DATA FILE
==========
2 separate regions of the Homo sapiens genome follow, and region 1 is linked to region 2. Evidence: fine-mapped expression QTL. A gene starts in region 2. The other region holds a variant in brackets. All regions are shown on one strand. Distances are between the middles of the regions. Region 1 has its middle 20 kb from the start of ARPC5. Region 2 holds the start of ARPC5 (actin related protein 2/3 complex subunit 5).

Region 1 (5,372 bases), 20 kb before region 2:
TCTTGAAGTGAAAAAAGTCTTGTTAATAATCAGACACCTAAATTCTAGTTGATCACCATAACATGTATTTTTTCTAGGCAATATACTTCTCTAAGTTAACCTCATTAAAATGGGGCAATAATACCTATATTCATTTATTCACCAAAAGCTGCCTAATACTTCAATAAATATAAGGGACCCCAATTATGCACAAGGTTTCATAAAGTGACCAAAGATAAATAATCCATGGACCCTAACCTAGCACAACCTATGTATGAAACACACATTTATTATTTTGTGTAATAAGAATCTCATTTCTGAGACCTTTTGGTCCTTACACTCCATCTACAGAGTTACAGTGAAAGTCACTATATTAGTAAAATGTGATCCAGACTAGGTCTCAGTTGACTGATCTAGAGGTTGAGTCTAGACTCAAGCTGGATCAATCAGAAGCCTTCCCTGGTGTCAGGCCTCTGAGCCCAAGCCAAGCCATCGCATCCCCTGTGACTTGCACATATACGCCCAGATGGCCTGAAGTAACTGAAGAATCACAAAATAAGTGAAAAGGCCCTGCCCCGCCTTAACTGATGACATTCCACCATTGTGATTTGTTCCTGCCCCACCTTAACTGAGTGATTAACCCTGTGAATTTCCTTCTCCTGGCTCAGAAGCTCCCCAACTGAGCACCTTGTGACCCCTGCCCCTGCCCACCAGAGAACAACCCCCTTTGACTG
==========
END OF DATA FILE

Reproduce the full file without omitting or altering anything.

2 separate regions of the Homo sapiens genome follow, and region 1 is linked to region 2. Evidence: fine-mapped expression QTL. A gene starts in region 2. The other region holds a variant in brackets. All regions are shown on one strand. Distances are between the middles of the regions. Region 1 has its middle 20 kb from the start of ARPC5. Region 2 holds the start of ARPC5 (actin related protein 2/3 complex subunit 5).

Region 1 (5,372 bases), 20 kb before region 2:
TCTTGAAGTGAAAAAAGTCTTGTTAATAATCAGACACCTAAATTCTAGTTGATCACCATAACATGTATTTTTTCTAGGCAATATACTTCTCTAAGTTAACCTCATTAAAATGGGGCAATAATACCTATATTCATTTATTCACCAAAAGCTGCCTAATACTTCAATAAATATAAGGGACCCCAATTATGCACAAGGTTTCATAAAGTGACCAAAGATAAATAATCCATGGACCCTAACCTAGCACAACCTATGTATGAAACACACATTTATTATTTTGTGTAATAAGAATCTCATTTCTGAGACCTTTTGGTCCTTACACTCCATCTACAGAGTTACAGTGAAAGTCACTATATTAGTAAAATGTGATCCAGACTAGGTCTCAGTTGACTGATCTAGAGGTTGAGTCTAGACTCAAGCTGGATCAATCAGAAGCCTTCCCTGGTGTCAGGCCTCTGAGCCCAAGCCAAGCCATCGCATCCCCTGTGACTTGCACATATACGCCCAGATGGCCTGAAGTAACTGAAGAATCACAAAATAAGTGAAAAGGCCCTGCCCCGCCTTAACTGATGACATTCCACCATTGTGATTTGTTCCTGCCCCACCTTAACTGAGTGATTAACCCTGTGAATTTCCTTCTCCTGGCTCAGAAGCTCCCCAACTGAGCACCTTGTGACCCCTGCCCCTGCCCACCAGAGAACAACCCCCTTTGACTG